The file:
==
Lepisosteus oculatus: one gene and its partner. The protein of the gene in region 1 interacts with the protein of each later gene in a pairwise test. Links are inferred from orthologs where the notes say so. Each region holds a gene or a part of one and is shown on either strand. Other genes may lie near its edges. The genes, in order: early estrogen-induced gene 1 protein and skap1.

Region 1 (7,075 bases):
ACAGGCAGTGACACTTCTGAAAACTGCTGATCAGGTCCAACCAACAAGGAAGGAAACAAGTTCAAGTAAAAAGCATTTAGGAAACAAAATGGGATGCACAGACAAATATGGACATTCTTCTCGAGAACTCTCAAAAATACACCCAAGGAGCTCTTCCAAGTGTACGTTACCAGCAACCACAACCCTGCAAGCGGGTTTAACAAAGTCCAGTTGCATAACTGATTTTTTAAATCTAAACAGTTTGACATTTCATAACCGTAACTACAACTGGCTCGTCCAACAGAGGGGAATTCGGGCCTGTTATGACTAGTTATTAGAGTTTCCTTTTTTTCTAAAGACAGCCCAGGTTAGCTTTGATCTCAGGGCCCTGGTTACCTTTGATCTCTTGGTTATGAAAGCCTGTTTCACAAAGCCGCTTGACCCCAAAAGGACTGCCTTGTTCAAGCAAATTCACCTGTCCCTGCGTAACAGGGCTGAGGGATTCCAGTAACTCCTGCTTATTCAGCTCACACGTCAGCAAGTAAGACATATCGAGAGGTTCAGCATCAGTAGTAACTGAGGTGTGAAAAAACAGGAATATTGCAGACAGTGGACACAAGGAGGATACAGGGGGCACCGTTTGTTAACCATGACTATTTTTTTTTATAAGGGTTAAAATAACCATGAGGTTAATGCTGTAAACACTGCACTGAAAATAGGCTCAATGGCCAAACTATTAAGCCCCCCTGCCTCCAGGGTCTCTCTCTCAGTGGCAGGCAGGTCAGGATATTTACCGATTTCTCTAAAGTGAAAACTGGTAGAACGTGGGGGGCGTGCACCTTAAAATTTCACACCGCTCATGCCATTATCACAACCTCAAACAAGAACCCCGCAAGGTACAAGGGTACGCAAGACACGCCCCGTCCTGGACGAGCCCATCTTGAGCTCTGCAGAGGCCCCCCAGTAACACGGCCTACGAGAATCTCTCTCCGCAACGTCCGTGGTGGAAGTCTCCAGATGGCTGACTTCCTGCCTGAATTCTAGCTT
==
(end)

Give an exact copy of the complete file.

Lepisosteus oculatus: one gene and its partner. The protein of the gene in region 1 interacts with the protein of each later gene in a pairwise test. Links are inferred from orthologs where the notes say so. Each region holds a gene or a part of one and is shown on either strand. Other genes may lie near its edges. The genes, in order: early estrogen-induced gene 1 protein and skap1.

Region 1 (7,075 bases):
ACAGGCAGTGACACTTCTGAAAACTGCTGATCAGGTCCAACCAACAAGGAAGGAAACAAGTTCAAGTAAAAAGCATTTAGGAAACAAAATGGGATGCACAGACAAATATGGACATTCTTCTCGAGAACTCTCAAAAATACACCCAAGGAGCTCTTCCAAGTGTACGTTACCAGCAACCACAACCCTGCAAGCGGGTTTAACAAAGTCCAGTTGCATAACTGATTTTTTAAATCTAAACAGTTTGACATTTCATAACCGTAACTACAACTGGCTCGTCCAACAGAGGGGAATTCGGGCCTGTTATGACTAGTTATTAGAGTTTCCTTTTTTTCTAAAGACAGCCCAGGTTAGCTTTGATCTCAGGGCCCTGGTTACCTTTGATCTCTTGGTTATGAAAGCCTGTTTCACAAAGCCGCTTGACCCCAAAAGGACTGCCTTGTTCAAGCAAATTCACCTGTCCCTGCGTAACAGGGCTGAGGGATTCCAGTAACTCCTGCTTATTCAGCTCACACGTCAGCAAGTAAGACATATCGAGAGGTTCAGCATCAGTAGTAACTGAGGTGTGAAAAAACAGGAATATTGCAGACAGTGGACACAAGGAGGATACAGGGGGCACCGTTTGTTAACCATGACTATTTTTTTTTATAAGGGTTAAAATAACCATGAGGTTAATGCTGTAAACACTGCACTGAAAATAGGCTCAATGGCCAAACTATTAAGCCCCCCTGCCTCCAGGGTCTCTCTCTCAGTGGCAGGCAGGTCAGGATATTTACCGATTTCTCTAAAGTGAAAACTGGTAGAACGTGGGGGGCGTGCACCTTAAAATTTCACACCGCTCATGCCATTATCACAACCTCAAACAAGAACCCCGCAAGGTACAAGGGTACGCAAGACACGCCCCGTCCTGGACGAGCCCATCTTGAGCTCTGCAGAGGCCCCCCAGTAACACGGCCTACGAGAATCTCTCTCCGCAACGTCCGTGGTGGAAGTCTCCAGATGGCTGACTTCCTGCCTGAATTCTAGCTT